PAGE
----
Hip pain and resultant dysfunction is a common reason for patients to attend a sports medicine clinic. Although there may be a variety of reasons for such pain, a common cause is hip dysplasia. If detected early, patients with dysplasia may just present with pain and dysfunction such as weakness. However, dysplasia is recognised as a leading cause of early-onset hip osteoarthritis and as such, early detection and appropriate management is essential.
WHAT IS HIP DYSPLASIA?
The hip is a ball and socket joint. Hip dysplasia is best described as a lack of containment of the ball in the socket. Think of a tennis ball resting in a soup bowl compared to a tennis ball sitting on a saucer. If you were to move the soup bowl around, it would provide better marginal stability and restrict movement of the ball compared to the saucer, which will provide little constraint to the movement of the ball.
The issue with excessive movement of the ball in the socket, often described as instability, is that it may lead to wearing of the cartilage surface or irritation of the many soft tissue constraints around the hip. The resultant symptoms may be felt at rest (sitting, standing or sleeping) or at play (walking, running, gym and sport).
WHO IS AT RISK?
Hip dysplasia is commonly associated with being female, especially in those that are first born, a multiple birth, born breech or have a family history of dysplasia. There are strong links to being hypermobile, being able to perform party tricks such as “popping your hip out” or having a long involvement in dance and gymnastics.
The first sign of hip dysplasia may be as a child or adolescent and is often felt as hip pain. Pain may be felt in the groin or in the front, side or back of the hip depending on where your socket is under-covered. Other symptoms may be weakness, giving way, limping or a sensation of catching, snapping or popping.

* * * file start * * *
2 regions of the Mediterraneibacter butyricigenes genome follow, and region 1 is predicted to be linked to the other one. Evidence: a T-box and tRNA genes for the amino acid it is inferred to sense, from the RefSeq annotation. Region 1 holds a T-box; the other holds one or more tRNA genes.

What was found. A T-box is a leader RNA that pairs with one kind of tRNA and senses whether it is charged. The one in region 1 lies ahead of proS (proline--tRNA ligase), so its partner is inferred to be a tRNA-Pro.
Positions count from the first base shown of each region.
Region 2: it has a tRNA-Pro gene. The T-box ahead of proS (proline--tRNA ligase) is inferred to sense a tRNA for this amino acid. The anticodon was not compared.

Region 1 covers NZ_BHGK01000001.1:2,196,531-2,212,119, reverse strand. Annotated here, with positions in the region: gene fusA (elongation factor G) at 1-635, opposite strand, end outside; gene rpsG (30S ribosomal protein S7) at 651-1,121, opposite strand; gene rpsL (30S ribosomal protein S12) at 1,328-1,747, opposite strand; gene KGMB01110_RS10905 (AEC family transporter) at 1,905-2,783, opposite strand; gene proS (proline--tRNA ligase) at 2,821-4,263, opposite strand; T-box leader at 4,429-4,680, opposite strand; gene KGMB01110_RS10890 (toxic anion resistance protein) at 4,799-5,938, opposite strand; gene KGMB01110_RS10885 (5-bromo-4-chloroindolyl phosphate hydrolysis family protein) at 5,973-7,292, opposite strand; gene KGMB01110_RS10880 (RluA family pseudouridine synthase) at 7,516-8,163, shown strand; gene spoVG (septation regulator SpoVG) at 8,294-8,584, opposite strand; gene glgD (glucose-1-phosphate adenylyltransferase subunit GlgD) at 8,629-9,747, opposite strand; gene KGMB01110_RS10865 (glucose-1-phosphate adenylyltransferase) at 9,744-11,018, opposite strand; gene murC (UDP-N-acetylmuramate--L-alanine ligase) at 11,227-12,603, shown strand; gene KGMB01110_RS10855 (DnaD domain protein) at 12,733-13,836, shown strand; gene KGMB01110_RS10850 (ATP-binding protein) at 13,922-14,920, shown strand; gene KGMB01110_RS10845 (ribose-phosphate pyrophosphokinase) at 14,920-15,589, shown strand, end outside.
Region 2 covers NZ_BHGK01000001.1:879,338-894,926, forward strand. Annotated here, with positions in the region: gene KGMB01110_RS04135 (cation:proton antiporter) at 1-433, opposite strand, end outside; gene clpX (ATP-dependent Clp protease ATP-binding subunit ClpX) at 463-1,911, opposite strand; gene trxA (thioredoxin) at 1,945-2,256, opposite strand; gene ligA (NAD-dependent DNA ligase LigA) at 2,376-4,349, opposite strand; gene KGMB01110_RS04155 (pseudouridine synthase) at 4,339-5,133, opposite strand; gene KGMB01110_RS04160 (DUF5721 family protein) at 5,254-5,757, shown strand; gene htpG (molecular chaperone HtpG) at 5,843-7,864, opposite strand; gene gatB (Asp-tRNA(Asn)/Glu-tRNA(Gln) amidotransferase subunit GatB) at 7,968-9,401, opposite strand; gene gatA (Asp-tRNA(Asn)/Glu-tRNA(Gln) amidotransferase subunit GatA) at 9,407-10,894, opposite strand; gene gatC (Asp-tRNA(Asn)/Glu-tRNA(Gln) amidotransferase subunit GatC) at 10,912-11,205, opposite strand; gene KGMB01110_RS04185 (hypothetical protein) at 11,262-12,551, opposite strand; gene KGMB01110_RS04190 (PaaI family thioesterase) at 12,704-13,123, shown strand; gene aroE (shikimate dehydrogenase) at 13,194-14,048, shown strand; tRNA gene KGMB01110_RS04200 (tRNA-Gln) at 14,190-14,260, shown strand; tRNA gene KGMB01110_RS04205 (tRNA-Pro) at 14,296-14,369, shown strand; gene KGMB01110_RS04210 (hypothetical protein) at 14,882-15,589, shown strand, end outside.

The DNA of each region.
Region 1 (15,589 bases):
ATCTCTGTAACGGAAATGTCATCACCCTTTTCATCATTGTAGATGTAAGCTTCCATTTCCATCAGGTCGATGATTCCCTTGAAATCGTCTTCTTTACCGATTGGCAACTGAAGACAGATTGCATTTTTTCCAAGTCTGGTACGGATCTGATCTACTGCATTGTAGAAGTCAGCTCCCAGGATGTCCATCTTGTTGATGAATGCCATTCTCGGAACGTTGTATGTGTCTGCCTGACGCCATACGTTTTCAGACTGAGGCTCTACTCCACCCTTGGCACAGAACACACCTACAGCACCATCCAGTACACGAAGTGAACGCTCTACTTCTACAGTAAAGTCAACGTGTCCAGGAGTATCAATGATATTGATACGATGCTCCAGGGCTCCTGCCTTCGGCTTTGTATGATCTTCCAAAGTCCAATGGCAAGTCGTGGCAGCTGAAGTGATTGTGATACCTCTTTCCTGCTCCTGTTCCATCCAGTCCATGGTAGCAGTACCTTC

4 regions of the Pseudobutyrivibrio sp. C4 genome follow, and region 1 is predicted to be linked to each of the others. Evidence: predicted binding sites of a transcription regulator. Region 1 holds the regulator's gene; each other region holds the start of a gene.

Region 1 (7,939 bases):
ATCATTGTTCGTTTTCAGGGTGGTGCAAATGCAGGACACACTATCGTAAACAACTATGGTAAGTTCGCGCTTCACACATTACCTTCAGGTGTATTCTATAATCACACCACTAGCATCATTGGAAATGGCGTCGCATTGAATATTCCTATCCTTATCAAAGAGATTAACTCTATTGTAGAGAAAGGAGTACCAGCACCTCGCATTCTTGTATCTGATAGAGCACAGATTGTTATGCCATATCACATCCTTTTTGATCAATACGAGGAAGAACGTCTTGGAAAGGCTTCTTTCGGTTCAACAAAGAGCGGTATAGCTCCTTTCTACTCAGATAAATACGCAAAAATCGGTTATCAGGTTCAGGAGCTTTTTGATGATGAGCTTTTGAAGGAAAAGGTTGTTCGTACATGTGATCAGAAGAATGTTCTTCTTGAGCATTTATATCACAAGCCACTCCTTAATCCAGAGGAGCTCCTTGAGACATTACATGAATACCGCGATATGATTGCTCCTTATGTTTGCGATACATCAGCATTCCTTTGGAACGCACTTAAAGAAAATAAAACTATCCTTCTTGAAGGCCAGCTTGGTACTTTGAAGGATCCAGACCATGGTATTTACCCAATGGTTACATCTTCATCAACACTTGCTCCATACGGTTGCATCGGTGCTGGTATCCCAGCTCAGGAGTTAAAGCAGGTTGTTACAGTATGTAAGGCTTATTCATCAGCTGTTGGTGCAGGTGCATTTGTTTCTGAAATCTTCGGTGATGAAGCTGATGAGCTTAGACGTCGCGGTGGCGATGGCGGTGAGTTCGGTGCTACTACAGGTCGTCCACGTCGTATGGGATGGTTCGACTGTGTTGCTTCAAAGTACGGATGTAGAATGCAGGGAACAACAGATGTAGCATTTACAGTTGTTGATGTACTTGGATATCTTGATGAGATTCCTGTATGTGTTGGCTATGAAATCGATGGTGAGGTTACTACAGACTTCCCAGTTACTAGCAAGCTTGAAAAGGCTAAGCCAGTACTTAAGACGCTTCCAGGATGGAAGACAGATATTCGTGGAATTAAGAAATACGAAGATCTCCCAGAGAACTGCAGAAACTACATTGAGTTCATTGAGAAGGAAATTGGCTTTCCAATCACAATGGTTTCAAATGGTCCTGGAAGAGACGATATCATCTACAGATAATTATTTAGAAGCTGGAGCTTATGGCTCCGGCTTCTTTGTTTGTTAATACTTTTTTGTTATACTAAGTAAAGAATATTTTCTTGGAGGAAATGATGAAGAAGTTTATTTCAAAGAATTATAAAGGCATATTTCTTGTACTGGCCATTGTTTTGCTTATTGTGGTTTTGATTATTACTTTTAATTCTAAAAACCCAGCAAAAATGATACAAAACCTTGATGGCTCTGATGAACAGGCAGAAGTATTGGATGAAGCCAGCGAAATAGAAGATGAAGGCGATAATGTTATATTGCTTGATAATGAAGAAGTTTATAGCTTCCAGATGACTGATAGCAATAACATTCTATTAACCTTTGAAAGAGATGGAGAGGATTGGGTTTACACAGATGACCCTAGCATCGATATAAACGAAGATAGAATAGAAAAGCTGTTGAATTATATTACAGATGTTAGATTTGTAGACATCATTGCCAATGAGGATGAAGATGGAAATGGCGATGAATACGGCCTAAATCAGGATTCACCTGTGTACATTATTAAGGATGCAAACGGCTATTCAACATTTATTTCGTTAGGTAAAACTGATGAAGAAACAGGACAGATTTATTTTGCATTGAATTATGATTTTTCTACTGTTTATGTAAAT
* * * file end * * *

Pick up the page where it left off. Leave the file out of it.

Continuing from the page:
HOW SHOULD DYSPLASIA BE TREATED?
Treatment for hip dysplasia will vary depending on many factors including age, the architecture of the hip, the condition of the hip cartilage, hypermobility, and desired level of future athletic pursuits.
There is emerging evidence suggesting that activity modification (not cessation), postural correction, a tailored strengthening program and correction of movement patterns, may be effective in managing many patients with dysplasia. It should be noted that appropriate referral to a sports physician or orthopaedic specialist may be warranted in certain situations.
HIP & GROIN CLINIC – MELBOURNE ORTHOPAEDIC GROUP
Effective treatment starts with the correct diagnosis. On average, adults with hip dysplasia see more than three healthcare providers, and have symptoms for more than 3 years, before receiving an accurate diagnosis. You may consider getting a second opinion if your hip pain is not resolving, or in fact deteriorating, with your current treatment plan.